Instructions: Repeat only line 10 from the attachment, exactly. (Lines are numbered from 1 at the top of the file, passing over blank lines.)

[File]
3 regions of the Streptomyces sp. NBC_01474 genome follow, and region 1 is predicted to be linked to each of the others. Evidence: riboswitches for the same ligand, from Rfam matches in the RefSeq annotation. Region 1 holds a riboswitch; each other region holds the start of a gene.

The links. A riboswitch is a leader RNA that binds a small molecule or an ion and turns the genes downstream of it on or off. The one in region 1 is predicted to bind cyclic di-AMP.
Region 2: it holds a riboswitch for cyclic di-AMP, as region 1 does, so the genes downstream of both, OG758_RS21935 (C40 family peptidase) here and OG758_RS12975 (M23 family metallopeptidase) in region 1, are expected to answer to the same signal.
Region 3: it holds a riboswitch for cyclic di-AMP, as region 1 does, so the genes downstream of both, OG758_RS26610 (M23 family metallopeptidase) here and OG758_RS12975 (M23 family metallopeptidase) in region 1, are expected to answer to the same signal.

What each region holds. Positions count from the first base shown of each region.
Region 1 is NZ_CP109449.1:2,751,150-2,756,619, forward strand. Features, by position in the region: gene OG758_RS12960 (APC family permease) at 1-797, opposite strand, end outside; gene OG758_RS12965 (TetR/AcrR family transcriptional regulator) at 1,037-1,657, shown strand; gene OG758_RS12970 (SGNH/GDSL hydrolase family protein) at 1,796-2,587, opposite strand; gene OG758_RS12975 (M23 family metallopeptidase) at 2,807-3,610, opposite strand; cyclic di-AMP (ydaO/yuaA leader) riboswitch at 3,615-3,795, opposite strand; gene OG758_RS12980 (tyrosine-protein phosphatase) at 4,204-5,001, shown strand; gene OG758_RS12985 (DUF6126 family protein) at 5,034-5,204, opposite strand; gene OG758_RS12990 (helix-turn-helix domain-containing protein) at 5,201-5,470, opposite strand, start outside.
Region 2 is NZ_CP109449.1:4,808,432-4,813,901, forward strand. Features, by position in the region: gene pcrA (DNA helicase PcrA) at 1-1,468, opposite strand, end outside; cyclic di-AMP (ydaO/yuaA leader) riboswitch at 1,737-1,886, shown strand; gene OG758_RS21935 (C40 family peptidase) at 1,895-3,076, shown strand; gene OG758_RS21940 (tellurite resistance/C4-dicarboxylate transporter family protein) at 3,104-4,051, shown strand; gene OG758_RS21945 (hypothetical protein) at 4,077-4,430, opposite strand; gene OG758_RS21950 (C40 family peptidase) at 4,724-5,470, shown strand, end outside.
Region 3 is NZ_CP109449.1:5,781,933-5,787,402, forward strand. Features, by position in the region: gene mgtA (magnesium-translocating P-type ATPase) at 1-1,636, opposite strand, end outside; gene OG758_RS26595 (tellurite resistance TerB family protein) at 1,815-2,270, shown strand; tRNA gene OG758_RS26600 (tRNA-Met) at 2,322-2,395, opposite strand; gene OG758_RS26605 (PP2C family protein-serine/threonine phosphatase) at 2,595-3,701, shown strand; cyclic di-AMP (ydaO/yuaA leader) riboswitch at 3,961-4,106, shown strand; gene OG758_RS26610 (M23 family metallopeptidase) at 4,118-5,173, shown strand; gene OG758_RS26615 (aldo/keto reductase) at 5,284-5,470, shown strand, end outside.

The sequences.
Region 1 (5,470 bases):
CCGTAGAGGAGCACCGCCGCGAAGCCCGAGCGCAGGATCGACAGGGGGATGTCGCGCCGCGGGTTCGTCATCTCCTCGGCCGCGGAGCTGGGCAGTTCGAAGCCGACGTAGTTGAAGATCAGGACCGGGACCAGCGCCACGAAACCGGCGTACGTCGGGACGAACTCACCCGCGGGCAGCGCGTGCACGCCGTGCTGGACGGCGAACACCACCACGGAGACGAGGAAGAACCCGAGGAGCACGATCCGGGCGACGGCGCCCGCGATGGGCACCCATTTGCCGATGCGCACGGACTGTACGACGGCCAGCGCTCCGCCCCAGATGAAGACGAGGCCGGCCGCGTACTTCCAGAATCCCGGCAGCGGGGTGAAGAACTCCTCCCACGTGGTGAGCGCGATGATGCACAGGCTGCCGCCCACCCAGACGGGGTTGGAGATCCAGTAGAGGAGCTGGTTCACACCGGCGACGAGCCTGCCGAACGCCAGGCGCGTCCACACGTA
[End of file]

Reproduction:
Region 1 (5,470 bases):